Magazine article The Spectator

Parliament of Eunuchs

Magazine article The Spectator

Parliament of Eunuchs

Article excerpt

If you are a Christian Aider worried that free trade is worse than slavery, where should you put your X? What if you are a workaholic wanting to preserve the right to put in as many hours of overtime as you want? What if you are an art dealer angered at being compelled to give a percentage to the undeserving descendants of dead painters every time a picture is sold? Should you vote Tory, Labour or Liberal Democrat?

Actually, for all the say your MP will have on these policies, you might as well vote Monster Raving Loony party. Once, in my naive cynicism, I believed the golden rule of politics was that the main aim of all institutions was to accrue power. And then I moved to Brussels. It is not the EU institutions that shy away from the Darwinian struggle for power, of course. From Brussels, Luxembourg and Strasbourg, one can only watch in admiration the deft and determined way Eurocrats talk about, plan and succeed in taking power from national parliaments in their campaign for the 'construction of Europe'.

The House of Commons and our humble MPs, on the other hand, have apparently given up the will to legislate. Like teenagers terrified of responsibility, most MPs actively support giving away their power: they support more Europe, which inevitably means less Westminster.

Before we joined the Common Market in 1973, Parliament was sovereign, proud that it could and did debate and legislate on just about everything. So sovereign was it that children were taught that no Parliament could bind the hands of its successors. But being an MP ain't what it used to be. Today, the Mother of Parliaments has lost half its power, with Brussels making half of British laws. In some areas - such as environmental and consumer protection - Brussels makes the overwhelming majority. In other areas, it makes all of them. The European constitution confirms that 'the Union shall have exclusive competence' in customs, including trade; cross-border competition policy; and conservation of 'marine biological resources' that's fish. It is actually illegal - a breach of treaty punishable by the European Court of Justice - for Westminster MPs to pass laws on these issues.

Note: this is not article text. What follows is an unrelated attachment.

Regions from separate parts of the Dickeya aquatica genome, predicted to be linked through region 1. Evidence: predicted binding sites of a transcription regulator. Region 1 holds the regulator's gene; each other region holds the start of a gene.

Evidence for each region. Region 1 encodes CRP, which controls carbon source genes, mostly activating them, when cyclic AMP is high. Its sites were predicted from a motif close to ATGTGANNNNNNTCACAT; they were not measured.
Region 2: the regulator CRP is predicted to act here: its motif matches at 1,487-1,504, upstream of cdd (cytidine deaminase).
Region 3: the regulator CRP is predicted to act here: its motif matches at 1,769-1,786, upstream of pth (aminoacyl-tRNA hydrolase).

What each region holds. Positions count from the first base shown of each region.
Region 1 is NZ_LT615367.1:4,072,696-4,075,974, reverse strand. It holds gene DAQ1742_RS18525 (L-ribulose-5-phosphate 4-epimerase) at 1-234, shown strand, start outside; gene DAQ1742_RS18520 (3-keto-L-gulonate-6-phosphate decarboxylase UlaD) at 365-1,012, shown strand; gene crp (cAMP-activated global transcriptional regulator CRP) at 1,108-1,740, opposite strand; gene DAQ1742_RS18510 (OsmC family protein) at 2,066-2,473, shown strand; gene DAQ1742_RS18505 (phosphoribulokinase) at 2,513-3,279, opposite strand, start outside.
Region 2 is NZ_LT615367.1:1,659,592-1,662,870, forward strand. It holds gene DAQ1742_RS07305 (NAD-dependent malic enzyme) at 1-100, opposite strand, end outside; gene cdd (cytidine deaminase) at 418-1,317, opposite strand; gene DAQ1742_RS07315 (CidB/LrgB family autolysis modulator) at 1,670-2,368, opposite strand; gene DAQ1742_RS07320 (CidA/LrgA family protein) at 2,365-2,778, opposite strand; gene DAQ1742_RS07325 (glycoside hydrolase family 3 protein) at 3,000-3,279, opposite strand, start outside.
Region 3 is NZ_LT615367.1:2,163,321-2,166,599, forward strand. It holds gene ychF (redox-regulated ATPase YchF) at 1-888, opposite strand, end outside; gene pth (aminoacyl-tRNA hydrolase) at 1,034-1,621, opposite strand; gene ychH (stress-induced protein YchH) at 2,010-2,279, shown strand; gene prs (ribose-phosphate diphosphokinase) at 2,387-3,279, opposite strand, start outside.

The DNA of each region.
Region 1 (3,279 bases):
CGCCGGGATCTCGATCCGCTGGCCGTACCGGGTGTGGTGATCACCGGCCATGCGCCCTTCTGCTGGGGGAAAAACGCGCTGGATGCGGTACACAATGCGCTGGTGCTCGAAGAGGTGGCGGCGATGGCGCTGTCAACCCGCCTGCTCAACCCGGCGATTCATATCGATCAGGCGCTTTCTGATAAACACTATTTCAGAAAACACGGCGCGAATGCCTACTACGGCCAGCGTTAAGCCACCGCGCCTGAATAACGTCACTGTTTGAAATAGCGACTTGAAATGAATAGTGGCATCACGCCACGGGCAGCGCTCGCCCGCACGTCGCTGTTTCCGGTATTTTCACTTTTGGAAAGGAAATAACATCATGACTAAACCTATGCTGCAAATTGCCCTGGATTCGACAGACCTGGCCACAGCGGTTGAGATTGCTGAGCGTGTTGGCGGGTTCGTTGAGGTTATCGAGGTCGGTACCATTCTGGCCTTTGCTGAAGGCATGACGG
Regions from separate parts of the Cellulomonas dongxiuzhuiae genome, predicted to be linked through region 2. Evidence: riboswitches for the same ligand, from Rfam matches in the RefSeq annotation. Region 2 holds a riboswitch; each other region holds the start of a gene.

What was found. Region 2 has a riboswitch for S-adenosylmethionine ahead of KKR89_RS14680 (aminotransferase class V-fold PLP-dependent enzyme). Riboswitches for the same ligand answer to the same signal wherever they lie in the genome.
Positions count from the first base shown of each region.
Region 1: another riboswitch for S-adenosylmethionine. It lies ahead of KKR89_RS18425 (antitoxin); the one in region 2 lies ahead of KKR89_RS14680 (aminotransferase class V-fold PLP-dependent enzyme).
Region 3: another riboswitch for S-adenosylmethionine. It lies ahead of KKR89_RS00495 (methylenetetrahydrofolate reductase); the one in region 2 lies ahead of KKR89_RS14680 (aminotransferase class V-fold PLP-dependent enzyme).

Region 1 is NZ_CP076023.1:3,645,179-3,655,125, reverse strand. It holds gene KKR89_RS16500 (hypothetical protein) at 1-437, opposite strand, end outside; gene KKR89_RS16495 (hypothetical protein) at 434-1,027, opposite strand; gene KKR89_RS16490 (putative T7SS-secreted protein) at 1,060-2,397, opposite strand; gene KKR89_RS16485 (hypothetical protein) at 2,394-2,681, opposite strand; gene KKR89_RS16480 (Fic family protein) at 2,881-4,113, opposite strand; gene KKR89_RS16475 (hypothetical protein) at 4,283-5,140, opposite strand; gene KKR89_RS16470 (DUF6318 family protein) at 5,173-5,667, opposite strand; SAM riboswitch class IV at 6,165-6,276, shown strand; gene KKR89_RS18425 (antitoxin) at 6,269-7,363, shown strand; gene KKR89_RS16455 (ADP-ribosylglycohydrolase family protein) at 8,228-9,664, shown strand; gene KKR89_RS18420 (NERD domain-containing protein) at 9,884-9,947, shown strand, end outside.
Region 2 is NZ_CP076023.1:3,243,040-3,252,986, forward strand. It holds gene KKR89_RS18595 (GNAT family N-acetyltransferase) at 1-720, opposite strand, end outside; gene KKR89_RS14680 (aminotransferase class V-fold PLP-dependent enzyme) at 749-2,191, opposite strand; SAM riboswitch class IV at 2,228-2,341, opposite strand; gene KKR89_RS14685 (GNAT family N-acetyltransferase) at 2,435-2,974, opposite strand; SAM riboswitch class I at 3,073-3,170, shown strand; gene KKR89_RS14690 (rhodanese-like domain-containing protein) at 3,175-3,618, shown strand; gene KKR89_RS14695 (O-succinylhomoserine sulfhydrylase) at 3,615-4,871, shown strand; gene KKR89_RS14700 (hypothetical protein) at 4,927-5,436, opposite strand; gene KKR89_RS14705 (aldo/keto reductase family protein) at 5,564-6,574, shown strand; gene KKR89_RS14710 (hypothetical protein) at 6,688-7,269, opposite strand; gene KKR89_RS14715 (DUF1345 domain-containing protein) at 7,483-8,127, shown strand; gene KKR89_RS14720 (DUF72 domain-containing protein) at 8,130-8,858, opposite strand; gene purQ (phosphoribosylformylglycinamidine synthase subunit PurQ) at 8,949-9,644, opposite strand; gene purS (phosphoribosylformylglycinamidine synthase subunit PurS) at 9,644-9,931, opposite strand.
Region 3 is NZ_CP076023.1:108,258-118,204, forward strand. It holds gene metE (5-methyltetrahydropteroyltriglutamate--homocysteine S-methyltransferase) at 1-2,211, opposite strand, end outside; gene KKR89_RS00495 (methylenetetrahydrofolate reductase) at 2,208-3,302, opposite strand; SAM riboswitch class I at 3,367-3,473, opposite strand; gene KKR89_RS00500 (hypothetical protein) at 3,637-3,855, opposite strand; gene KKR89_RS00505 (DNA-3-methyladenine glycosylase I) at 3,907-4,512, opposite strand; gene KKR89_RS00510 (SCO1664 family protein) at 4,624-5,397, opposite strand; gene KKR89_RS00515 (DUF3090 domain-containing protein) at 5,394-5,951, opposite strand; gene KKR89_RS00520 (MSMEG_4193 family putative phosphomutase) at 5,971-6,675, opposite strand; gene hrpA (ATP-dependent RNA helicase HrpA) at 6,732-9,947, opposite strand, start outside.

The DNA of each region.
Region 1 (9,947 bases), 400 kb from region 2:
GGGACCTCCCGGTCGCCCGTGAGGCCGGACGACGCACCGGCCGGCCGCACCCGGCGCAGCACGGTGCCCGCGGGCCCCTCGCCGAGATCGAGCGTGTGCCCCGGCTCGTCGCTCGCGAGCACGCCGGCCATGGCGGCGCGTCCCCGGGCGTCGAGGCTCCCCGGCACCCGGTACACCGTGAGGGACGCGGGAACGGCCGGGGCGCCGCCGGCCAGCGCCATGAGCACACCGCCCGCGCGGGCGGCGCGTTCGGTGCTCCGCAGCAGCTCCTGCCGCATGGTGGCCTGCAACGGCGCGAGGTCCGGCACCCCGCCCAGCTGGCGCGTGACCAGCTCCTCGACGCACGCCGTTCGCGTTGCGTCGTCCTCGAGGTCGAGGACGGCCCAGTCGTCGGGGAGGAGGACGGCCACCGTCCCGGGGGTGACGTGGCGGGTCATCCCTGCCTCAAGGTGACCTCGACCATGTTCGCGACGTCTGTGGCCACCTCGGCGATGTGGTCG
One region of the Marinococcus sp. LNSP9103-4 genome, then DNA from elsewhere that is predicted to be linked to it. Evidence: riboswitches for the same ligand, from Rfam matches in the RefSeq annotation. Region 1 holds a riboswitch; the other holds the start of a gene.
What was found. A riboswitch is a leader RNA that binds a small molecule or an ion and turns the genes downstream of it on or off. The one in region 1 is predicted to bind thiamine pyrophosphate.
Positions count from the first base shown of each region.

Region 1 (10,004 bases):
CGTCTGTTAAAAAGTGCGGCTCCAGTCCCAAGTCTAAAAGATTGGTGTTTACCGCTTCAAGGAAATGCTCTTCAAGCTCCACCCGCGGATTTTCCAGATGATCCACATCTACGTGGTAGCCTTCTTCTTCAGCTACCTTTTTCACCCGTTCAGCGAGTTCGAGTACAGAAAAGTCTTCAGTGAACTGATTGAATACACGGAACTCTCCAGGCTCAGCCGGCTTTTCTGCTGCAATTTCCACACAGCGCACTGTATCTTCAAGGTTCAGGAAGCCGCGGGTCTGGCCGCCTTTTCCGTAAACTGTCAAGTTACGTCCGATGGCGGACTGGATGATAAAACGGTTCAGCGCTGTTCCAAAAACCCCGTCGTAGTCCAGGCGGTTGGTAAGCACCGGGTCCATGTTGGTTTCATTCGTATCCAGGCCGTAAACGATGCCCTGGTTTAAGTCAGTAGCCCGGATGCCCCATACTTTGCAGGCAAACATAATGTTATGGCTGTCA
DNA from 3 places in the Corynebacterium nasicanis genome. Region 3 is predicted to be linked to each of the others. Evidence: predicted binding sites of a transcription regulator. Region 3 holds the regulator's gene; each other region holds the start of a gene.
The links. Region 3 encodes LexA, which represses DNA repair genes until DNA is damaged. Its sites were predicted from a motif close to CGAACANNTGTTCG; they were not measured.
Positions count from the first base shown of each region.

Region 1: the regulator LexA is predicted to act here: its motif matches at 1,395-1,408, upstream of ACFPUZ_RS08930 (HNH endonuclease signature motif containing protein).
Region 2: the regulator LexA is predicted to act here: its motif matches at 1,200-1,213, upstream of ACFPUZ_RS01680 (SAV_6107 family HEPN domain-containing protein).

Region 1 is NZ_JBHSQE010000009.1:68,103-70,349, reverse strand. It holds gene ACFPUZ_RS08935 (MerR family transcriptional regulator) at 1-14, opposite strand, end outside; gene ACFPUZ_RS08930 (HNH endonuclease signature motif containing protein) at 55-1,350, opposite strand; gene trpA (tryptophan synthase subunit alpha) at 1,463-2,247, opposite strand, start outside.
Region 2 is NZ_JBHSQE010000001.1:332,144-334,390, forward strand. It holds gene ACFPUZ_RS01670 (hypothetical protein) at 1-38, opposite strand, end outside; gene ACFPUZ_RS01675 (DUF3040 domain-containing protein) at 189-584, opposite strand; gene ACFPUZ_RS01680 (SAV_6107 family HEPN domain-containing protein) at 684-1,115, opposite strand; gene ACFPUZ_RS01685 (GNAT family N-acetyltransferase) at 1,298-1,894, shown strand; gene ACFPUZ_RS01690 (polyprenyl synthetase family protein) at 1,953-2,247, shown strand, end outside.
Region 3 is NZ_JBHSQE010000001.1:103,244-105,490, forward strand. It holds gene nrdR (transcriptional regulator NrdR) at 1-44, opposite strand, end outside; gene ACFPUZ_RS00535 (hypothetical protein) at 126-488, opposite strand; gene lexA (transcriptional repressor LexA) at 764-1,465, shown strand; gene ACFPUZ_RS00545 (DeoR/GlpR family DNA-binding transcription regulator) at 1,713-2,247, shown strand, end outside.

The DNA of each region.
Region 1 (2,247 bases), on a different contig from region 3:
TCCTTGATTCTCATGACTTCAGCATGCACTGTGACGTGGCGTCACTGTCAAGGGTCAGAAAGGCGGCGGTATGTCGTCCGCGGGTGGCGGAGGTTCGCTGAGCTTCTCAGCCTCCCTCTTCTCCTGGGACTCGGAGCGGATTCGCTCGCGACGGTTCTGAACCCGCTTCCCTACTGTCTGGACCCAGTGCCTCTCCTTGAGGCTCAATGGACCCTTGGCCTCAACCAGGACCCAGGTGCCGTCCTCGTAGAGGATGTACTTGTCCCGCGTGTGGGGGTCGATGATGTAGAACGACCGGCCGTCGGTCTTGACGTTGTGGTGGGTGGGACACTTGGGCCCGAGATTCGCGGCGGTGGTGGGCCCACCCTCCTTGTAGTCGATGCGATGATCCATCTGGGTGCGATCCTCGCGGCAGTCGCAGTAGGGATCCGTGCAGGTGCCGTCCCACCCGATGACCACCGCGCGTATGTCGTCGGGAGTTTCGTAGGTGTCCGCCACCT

The constitution also sets out 'shared competences' - where Westminster can legislate only when Brussels has decided not to - in internal market, economic cohesion, agriculture, environment, consumer protection, transport, energy, security and justice, and some areas of public health and social policy. A series of parliamentary answers has started revealing the extent of EU power. Between 1997 and 2003 the number of regulations, directives and decisions passed by the EU increased by 4,807. According to the Cabinet Office's regulatory impact unit, 'around half of all new legislation with a significant impact on business, charities and the voluntary sector now emanates from the EU'.

The array of EU regulation is bewildering. It governs such matters as working time, ground water standards, food labelling, data protection, animal by-products, employment relations, fire precautions, proceeds from crime, car tax, parental leave and TV advertising. When the Commission legislation factory recently announced a bonfire of red tape, the only law it said it could do without was harmonisation of the size of packets of chicory coffee.

The EU, which only started thinking about the economic burden of its legislation this year, passes far more costly legislation than Westminster. According to a study by the British Chambers of Commerce, the total cost of regulation introduced since 1998 is £30 billion, of which £24. …

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